Self-confidence as a writer can be hard won. It can take a pile of published (and paid for) pieces and a mountain of good reviews and thank you letters before we truly start to believe in our writing ability. As a journalist and writer of non-fiction I have that paper proof and with it confidence in my ability. I have even taught and mentored others to achieve the same success for over a decade. But until I have proof in my ability as a novelist I shall continue to seek out feedback from ideal readers and professionals. And while I received valuable advice from those ideal readers, there is nothing quite like the advice of a professional. Thank you, Stephanie!
As you probably know, I offer a manuscript appraisal service too, just like Stephanie’s – only I focus on articles and non-fiction for now. One day, when I have a published novel under my belt, then I will offer that service too. But not yet. Until then I’ll leave that to the professionals!
Every month I write a column for The Hague Online where I am Writer in Residence. This month I wrote about the value in working on a variety of long and short term projects.
If your big project is getting you down then maybe you too would benefit from something having bite-sized to tackle too?
Read the whole column here.
If you have been following this blog, you will be familiar with the name Julia McCutchen already. She and I share a strong belief in the importance of being authentic when we write. I thank her very much for her guest post, here, below:
Authenticity has become a buzz word over the last few years and increasingly appears in connection with many different aspects of our lives. So why is it important for writers?
Authenticity is one of the best ways for writers to stand out from the crowd and achieve genuine success over the long term as a published author.
In the world of writing and publishing, major changes in technology and retailing are gathering pace. As traditional publishing becomes more challenging, new opportunities are opening up for writers to reach out to readers directly.
As a result, the marketplace is becoming increasingly crowded making it much harder for each individual writer’s voice to be heard.
Yet when you write and speak with your true authentic voice, you stand out from the masses because no one else can express what you have to say quite like you do.
Finding your authentic voice – the original contribution you have to make to the world – is one of your greatest strengths as a writer.
In fact authenticity augments the criteria which have always applied to successful authorship, namely original ideas, powerful writing and charismatic appeal to your audience.
When you combine the real you, who you are beyond all of the roles you play in life, with your skills and expertise as a writer, you are able to deliver an authentic message and share memorable stories with your readers.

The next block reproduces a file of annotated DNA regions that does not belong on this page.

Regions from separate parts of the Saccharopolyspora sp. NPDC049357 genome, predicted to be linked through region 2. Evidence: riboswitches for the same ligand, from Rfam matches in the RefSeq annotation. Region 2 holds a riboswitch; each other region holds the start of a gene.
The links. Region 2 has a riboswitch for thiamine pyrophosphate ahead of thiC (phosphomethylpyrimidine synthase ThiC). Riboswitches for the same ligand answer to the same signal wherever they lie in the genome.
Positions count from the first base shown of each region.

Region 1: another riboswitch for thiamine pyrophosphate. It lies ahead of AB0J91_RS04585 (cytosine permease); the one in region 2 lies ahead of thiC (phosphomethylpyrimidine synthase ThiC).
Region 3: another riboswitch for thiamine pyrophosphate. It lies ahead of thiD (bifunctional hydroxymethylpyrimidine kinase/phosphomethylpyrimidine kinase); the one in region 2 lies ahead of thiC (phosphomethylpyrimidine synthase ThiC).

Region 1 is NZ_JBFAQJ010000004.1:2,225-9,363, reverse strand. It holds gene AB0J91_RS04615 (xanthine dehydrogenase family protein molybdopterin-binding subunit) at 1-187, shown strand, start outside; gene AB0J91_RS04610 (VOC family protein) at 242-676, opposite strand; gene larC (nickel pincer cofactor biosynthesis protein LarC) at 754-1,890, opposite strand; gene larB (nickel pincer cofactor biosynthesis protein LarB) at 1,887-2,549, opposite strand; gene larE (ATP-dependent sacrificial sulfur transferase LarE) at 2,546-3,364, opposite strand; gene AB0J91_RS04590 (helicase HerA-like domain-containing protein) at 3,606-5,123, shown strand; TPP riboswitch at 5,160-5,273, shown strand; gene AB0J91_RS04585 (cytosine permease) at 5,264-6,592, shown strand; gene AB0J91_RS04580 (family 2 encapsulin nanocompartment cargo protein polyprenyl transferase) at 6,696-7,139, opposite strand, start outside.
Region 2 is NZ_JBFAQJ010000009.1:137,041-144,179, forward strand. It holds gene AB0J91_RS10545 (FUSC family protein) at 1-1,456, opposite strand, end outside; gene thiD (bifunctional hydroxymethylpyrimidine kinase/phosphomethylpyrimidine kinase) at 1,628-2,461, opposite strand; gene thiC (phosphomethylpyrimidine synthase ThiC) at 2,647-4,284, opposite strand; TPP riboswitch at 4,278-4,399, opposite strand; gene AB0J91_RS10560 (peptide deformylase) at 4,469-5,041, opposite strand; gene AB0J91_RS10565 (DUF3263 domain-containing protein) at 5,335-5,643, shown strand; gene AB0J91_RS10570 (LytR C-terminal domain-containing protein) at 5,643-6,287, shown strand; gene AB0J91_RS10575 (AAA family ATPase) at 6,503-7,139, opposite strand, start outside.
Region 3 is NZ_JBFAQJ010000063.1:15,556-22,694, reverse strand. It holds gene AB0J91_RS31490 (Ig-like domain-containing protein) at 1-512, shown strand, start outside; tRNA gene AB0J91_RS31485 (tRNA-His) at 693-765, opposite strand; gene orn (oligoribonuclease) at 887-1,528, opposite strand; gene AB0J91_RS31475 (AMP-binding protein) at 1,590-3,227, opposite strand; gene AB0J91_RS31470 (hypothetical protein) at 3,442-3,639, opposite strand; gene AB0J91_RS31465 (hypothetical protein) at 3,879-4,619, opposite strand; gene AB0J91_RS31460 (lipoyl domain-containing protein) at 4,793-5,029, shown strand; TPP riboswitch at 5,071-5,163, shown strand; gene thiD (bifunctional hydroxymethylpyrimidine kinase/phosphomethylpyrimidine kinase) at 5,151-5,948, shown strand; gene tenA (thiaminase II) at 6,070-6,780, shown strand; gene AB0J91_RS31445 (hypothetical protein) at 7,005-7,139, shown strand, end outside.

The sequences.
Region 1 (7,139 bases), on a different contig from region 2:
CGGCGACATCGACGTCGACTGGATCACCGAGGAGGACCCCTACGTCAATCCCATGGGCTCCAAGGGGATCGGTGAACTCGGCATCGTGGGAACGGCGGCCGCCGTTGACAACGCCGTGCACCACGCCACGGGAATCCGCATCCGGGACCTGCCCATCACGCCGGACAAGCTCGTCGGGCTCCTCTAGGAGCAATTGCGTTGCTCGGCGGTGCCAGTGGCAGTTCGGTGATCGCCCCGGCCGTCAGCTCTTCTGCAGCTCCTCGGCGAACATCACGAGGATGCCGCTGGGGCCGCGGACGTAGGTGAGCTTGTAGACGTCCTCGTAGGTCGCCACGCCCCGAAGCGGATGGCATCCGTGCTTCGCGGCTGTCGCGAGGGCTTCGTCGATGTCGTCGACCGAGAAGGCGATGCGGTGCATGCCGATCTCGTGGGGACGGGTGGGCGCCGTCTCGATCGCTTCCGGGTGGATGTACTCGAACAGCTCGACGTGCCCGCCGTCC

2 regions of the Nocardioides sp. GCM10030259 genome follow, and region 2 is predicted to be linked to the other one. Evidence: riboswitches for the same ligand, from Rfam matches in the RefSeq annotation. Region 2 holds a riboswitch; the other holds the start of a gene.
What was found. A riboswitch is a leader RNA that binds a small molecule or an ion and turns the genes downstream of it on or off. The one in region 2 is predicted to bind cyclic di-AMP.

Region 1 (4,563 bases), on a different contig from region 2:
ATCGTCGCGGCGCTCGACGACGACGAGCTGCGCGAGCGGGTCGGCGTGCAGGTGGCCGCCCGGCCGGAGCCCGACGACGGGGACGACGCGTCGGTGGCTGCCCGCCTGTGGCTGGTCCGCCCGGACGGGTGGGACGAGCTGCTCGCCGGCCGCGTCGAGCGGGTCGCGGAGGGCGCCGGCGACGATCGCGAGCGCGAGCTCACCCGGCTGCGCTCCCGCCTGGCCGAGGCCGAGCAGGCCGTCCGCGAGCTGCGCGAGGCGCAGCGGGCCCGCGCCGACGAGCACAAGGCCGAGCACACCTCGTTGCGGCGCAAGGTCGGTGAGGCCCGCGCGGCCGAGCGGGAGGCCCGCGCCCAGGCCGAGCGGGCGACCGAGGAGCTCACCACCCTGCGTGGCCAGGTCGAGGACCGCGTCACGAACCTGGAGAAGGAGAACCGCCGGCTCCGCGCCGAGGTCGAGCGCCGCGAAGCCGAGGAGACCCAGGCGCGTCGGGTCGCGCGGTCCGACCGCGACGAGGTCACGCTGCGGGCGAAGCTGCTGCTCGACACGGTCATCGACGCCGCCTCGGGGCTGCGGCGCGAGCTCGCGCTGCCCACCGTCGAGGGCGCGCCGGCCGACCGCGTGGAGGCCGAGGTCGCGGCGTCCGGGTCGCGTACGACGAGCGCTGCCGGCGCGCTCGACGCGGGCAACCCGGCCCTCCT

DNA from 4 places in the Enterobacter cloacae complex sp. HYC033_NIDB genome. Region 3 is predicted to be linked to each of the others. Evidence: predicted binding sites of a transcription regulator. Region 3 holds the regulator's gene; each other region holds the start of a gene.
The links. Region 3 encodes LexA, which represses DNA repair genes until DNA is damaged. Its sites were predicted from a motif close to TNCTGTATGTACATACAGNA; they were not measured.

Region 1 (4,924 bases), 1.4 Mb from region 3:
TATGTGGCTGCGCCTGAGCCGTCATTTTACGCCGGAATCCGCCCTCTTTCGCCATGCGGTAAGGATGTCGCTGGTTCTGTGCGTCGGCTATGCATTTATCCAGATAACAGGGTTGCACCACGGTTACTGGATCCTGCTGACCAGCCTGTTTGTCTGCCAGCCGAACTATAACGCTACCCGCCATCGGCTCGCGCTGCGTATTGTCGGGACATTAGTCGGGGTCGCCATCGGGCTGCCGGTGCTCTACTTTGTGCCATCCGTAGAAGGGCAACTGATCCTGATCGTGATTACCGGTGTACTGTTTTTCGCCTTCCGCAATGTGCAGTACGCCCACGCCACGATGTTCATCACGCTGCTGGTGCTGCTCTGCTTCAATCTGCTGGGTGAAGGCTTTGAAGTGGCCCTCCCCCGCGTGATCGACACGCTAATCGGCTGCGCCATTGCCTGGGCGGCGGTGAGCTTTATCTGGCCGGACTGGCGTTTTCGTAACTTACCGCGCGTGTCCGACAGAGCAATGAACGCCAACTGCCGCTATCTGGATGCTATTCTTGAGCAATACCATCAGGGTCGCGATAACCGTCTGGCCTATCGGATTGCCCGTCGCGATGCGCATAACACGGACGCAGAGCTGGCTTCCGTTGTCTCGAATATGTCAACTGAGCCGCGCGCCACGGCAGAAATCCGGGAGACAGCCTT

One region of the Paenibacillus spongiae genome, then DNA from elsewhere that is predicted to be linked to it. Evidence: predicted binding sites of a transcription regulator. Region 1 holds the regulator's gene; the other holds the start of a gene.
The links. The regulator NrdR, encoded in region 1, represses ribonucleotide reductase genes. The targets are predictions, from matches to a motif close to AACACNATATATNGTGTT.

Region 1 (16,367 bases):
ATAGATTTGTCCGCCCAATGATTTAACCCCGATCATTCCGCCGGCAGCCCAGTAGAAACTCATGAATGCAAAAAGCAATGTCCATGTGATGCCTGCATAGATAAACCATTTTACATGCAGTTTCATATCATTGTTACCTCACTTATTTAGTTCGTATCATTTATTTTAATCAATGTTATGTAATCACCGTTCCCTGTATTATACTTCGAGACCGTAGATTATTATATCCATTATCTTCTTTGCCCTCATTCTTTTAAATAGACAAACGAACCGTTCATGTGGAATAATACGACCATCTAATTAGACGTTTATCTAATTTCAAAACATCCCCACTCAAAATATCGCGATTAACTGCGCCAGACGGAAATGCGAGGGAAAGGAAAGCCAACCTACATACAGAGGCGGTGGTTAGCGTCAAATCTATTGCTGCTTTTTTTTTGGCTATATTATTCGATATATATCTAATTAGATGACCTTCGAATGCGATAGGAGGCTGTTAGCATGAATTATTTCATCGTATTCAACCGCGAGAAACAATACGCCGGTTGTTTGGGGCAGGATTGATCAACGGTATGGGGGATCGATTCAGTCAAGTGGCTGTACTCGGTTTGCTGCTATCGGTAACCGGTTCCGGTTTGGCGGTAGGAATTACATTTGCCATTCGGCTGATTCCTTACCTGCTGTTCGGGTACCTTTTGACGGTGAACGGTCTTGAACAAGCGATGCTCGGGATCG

This is the level of conscious creativity which opens the way for you to realise your vision of successful published authorship over the long term.
And this is one of the main reasons why authenticity is the key to success as we enter the new decade where new values are changing the very fabric of our lives.
So how do you discover your authentic voice and apply it to your writing and all activities relating to your authorship?
We are so engaged in ‘doing’ that we have forgotten how to ‘be’, and perhaps even more importantly, the enormous value of simply being to balance out the doing.
The stillness, silence and space you experience from a period of quiet time each day will nurture your creative soul and open the way for you to access your true authentic voice.To your conscious and creative success!
© Julia McCutchen 2010.
Julia McCutchen is the founder & creative director of the International Association of Conscious & Creative Writers (IACCW). A former managing director & publisher (Element, Random House), Julia has over 20 years’ experience of publishing and a track record that includes UK no 1 and international bestsellers. Julia is passionate about opening the way for people to discover their authentic voice – on the page and in the world. For free articles, audios and videos for writers.
visit www.juliamccutchen.com. For a FREE Special Report including a 10 Point Action Plan to discover your authentic voice, plus information about the benefits of joining the IACCW writer’s community, visit www.iaccw.com
They are always telling you that the best thing to write about it what you know, right? I have based my 25 years as a paid author and journalist on exactly this premise. There is no doubt that it is easier to write about something you know well, than to have to do tons of research before you can write about something you don’t.
In 1997, after 10 years abroad, living in three countries, following my husband from England to Dubai to Oman and onto Norway, I had learned how to create and maintain a portable career based on what I loved to do. I had literally, beeen there, done that and got the tee shirt. So it was a no brainer for me to write a book about it.
The book is called A Career in Your Suitcase, is now in its third edition, has sold over 5,000 copies and has made people believe I am an expert on this topic, which has, in turn, got me speaking engagements worldwide.
If you would like to find out how I did this, what mistakes I made, and what I got right first time, then please read the article on my journey at The Publishing Academy, here: